by Kent Sterling
Color coordination between a tie and highlighter isn’t enough anymore to keep a job at ESPN. A lack of preparation and the insipid commentary that followed gives fans a reason to rejoice the departure of a source of great annoyance – Richard “Digger” Phelps.
The end of a career, even one earned through mediocre-at-best performance over many years, is often a reason for an empathetic eulogy, even from a heartless bastard like me. But with Digger, it’s different.
Calling what happened the result of a decline implies that Phelps was ever good at his job. He wasn’t. His analysis was dime store pablum bereft of justification, but worse his behavior as a guy has always been an embarrassment to Notre Dame and ESPN.
A former sports information director, who worked with Phelps many times called him, “the least prepared, least informed and highest maintenance analyst I ever encountered in my years as a SID.” When I asked him whether I could use his quote, he emailed, “Sure but you could probably attribute it to any SID that has had to deal with him while he has been at ESPN.”
A friend went to dinner with Phelps in South Bend a few years ago. “Digger ordered a $1,000 bottle of wine, and then another $1,000 bottle. He and his son ate and drank like kings, and I have to say his stories were pretty damn entertaining. But when the meal was over, he stood up, waved, and left. The a**hole stuck me with a $5,000 tab!”
I asked a friend who had worked with Phelps to tell me a story that would paint a positive picture of him, and he told me about playing with him in a golf outing in South Bend. Every hole, Phelps scoured the woods adjacent to the fairway for lost golf balls. Foursomes started stacking up behind them, but Phelps continued searching for balls. My friend asked Phelps why he was holding up play by looking for balls. “Because they are for the kids. I take all the balls I find, wash, and then autograph them. I throw them to kids at the Lake Tahoe celebrity golf event.” My friend said that showed Digger’s big heart.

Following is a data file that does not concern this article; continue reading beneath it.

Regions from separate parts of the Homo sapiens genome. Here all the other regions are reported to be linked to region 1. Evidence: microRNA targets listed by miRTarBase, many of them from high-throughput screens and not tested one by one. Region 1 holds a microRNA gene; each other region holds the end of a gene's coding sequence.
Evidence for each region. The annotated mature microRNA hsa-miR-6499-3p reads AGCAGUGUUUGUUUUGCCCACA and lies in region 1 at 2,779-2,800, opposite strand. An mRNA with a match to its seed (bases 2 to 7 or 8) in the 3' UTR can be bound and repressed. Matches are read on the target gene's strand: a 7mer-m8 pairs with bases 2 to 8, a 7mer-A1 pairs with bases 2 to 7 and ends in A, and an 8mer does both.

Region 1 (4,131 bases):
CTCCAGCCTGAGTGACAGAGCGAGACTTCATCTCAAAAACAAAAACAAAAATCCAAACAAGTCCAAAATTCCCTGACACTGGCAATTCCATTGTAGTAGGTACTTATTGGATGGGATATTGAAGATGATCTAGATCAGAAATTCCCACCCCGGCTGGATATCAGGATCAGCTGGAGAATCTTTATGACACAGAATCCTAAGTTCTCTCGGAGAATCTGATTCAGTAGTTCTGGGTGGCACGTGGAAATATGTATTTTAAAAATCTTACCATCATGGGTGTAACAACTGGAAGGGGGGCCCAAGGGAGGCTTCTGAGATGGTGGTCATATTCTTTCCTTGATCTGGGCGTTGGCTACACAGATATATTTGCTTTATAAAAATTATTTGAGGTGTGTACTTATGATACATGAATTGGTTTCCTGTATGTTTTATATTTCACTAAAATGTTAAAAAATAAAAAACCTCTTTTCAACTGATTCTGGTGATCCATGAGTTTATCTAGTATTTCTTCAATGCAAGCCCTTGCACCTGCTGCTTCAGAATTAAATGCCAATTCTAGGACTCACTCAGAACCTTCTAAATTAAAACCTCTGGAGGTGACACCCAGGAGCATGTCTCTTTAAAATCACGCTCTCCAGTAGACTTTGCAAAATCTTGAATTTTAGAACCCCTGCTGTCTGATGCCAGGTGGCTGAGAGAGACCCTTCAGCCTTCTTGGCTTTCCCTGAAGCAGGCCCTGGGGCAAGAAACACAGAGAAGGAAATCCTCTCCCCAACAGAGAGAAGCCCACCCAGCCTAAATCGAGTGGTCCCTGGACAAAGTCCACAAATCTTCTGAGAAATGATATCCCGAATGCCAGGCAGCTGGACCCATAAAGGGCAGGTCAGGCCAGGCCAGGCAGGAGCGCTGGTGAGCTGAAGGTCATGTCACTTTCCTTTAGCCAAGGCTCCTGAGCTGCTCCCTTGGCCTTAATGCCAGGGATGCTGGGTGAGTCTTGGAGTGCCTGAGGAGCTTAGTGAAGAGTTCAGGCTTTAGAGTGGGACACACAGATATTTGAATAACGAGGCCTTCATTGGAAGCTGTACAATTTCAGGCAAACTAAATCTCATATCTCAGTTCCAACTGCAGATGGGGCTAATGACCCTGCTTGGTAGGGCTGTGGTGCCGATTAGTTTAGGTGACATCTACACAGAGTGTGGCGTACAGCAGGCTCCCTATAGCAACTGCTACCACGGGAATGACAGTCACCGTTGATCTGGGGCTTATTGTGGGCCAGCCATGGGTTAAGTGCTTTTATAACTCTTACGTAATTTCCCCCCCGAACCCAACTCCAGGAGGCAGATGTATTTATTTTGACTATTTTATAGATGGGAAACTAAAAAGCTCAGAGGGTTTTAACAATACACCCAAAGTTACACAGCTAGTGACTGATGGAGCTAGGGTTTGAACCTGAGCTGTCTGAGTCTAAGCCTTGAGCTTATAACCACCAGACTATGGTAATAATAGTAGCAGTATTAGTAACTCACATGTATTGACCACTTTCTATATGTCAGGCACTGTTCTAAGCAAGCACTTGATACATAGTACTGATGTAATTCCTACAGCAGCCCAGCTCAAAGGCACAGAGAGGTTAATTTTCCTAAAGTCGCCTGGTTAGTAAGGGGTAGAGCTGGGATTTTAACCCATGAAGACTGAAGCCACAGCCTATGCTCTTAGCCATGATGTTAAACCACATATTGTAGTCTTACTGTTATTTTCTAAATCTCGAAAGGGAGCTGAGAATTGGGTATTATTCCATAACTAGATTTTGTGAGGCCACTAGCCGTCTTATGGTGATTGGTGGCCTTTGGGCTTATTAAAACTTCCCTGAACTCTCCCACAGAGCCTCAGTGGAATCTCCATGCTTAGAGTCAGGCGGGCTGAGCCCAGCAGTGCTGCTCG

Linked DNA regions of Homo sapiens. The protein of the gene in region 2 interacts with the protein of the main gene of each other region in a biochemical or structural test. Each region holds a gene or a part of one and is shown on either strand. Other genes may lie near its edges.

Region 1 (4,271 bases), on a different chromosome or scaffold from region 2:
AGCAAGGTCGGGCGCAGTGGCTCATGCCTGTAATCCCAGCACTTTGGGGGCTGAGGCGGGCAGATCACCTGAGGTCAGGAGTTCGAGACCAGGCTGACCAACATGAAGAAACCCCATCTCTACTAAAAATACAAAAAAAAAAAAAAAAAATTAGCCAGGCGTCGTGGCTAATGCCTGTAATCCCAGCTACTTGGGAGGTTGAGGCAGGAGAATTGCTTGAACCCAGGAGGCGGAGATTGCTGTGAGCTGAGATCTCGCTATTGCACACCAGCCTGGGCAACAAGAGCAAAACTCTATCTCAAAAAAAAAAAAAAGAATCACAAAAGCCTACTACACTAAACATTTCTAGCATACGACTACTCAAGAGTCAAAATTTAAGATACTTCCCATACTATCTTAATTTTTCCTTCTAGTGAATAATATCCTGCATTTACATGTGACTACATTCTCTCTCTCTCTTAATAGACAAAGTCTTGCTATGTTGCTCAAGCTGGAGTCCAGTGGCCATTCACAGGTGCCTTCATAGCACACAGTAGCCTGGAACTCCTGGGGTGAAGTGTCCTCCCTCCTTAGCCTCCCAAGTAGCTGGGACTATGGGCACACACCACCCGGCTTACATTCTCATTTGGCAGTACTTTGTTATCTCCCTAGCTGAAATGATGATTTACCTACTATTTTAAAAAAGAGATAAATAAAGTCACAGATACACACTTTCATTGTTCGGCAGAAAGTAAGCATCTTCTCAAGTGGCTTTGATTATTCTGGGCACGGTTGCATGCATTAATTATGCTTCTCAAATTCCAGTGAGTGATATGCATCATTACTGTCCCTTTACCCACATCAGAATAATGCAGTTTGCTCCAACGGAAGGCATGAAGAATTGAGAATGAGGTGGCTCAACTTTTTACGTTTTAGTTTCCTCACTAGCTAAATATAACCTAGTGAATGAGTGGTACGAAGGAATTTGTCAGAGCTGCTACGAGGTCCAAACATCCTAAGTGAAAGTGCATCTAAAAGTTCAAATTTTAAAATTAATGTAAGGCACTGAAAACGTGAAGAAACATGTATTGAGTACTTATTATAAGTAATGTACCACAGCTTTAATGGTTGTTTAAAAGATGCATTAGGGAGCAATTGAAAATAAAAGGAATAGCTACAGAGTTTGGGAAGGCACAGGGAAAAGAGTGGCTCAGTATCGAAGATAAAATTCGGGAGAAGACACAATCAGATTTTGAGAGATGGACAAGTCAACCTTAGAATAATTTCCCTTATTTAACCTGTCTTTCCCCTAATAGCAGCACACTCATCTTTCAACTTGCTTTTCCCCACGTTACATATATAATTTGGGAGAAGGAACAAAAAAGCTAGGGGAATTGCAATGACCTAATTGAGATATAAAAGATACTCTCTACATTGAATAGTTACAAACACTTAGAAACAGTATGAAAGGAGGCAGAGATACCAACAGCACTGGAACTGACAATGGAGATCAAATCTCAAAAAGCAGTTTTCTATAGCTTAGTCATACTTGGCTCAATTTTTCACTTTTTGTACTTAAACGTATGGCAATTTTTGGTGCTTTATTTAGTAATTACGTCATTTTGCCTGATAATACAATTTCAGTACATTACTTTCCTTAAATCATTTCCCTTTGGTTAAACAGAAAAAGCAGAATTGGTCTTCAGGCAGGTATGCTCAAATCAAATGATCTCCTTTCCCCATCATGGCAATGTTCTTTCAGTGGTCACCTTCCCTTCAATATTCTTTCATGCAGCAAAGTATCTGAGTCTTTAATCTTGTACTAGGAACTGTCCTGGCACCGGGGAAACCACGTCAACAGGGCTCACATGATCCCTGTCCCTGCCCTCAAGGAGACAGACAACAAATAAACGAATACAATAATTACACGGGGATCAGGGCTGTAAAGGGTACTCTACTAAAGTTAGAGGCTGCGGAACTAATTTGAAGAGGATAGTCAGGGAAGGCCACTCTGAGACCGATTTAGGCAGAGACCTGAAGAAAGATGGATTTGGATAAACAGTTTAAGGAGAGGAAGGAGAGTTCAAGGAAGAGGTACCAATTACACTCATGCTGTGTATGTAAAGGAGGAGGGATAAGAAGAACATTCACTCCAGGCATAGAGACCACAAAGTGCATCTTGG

I said, “You mean this rich prick is stacking foursomes behind him at a big money outing because he’s too damn cheap to drop $100 on new Pinnacles to autograph?”
There are other stories about being a self-impressed moron in South Bend, not paying for drinks, and treating bar patrons like his personal assistants, but none of that has anything to do with why he is out in Bristol. He’s out because the tonnage of his errors finally reached critical mass. Calling Shabazz Napier, “Shabazz Siva,” happened yesterday, and the shallow analysis provided when he gave the right names was most obvious when paired with Jay Bilas and Dan Dakich, who bring intellectual and strategic heft to their appearances.
Phelps embarrassed himself and ESPN by referring to NCAA Tournament team Stephen F. Austin as “Stephen A. Austin” and then correcting himself by saying “Stephen F. Foster.”
For virtually every person on the planet, I feel the pain of those who are told their services are no longer needed. With Phelps it’s different. His performance belied an indifference to the pursuit of excellence, and his behavior as shared to me by friends of his shows an indifference to them.
Sometimes, the end of a career is a just result – a return to karmic equilibrium – and celebrating that doesn’t seem so wrong.
Next year’s basketball coverage on ESPN will be much more insightful and fun as a result of Phelps’ absence. ESPN is too classy to say that publicly, but I prefer to tell the truth.
[ed. note: While the stories above weren’t cherry-picked to portray Digger is a negative light – they were representative of the dozens of stories I have heard from those in South Bend who have run into him – if you have a story that makes Digger look a little less (or more narcissistic) than my take, please feel free to write one as a comment. If you feel the need to praise his broadcasting work, you need to take inventory of what you value in a television analyst.]